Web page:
We all know that Christmas is a time for celebration and spending time with our friends and family, but it is also a time of the year that leads us to consume and waste a lot. Every year around Christmas Australian’s buy, eat, travel and waste more than any other time of the year.
Research undertaken by the Commonwealth Bank indicates that Australians spend more than $16.2 billion at Christmas –that almost $1000 for each adult! And of course, half of these presents are unwanted. But it doesn’t have to be like that.
So here a few tips to be a little more sustainable – both financially and environmentally this Christmas:
More is not always better
While it is nice to be able to give gifts, you don’t have to break the bank to do it. If you are having a big family gathering, rather than buying something for everyone, have a Kris Kringle or Secret Santa and allocate one gift per person with a fixed limit for spending.
Real tree vs. Fake Tree
Plastic Christmas trees are reusable but real trees are more sustainable. Unfortunately plastic trees are often not designed to last a long time these days so they are often sent to landfill and not recycled. Real trees are a renewable resource and they are usually locally grown and boost the air quality in your home.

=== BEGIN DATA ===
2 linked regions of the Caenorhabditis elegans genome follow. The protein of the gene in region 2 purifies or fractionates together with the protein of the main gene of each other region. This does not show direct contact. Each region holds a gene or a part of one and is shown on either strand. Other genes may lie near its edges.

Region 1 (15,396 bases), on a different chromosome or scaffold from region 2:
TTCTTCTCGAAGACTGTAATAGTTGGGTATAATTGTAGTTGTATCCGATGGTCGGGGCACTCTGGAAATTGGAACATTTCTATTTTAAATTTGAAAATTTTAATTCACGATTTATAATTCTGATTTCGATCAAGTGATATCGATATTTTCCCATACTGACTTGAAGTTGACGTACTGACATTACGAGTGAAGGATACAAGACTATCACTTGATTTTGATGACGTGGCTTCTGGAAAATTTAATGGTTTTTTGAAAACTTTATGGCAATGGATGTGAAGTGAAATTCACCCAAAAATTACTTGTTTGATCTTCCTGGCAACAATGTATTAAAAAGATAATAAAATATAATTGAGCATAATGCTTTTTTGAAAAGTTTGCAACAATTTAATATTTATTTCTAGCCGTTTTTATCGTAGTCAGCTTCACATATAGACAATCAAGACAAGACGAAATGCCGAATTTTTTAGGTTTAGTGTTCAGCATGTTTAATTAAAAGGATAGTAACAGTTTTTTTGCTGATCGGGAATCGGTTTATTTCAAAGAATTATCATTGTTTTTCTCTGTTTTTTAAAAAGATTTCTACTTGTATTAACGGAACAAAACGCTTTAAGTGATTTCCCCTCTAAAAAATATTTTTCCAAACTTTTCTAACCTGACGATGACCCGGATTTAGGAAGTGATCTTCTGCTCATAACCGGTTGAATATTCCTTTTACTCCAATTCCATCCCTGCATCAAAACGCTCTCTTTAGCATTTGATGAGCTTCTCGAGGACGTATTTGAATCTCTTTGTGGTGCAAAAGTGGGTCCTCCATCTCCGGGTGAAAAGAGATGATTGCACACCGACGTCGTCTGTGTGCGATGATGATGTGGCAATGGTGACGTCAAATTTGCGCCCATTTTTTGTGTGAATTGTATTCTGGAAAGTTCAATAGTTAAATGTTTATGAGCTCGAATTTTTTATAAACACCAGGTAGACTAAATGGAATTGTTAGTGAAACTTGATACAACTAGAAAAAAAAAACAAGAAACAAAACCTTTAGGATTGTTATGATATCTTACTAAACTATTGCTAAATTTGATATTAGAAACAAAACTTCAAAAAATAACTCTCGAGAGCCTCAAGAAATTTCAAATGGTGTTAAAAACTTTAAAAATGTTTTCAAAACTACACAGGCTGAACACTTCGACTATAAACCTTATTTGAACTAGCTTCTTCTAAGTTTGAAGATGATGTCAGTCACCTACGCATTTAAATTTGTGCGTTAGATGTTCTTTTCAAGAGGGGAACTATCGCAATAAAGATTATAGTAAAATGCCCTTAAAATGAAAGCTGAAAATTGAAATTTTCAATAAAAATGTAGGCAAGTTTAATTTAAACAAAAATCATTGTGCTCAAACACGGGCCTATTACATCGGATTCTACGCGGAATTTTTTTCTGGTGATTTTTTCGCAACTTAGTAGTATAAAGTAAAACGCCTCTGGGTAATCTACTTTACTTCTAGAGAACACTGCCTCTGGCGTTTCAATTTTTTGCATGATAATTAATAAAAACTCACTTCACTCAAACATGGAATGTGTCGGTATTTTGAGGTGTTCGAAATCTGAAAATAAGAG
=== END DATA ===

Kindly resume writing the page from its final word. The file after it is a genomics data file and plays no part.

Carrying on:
While it was once a very solid tradition to send Christmas cards, it seems to be happening less and less now. Aside from the expense, it is often just thrown out after Christmas anyway. Making your own cards is a fun activity for the family and you can even use last year’s cards that you received. If you have children, you can turn it in to an activity and use your kid’s artwork as your cards.
Failing that e-cards are also another option.
The Wrapping Conundrum
While it is very much part of the fun of Christmas, one of the biggest sources of waste each Christmas is wrapping paper. We use more than 8,000 tonnes being used each year – that is about 50,000 trees! Alternatives to wrapping paper are reusable gift boxes, newspaper for an artistic look, the Japanese method of Furoshiki or fabric wrapping or environmentally friendly wrapping paper.
Steer clear of metallic or glossy wrapping paper, as this kind of material is difficult to recycle and hard to reuse.
Merry Christmas everyone!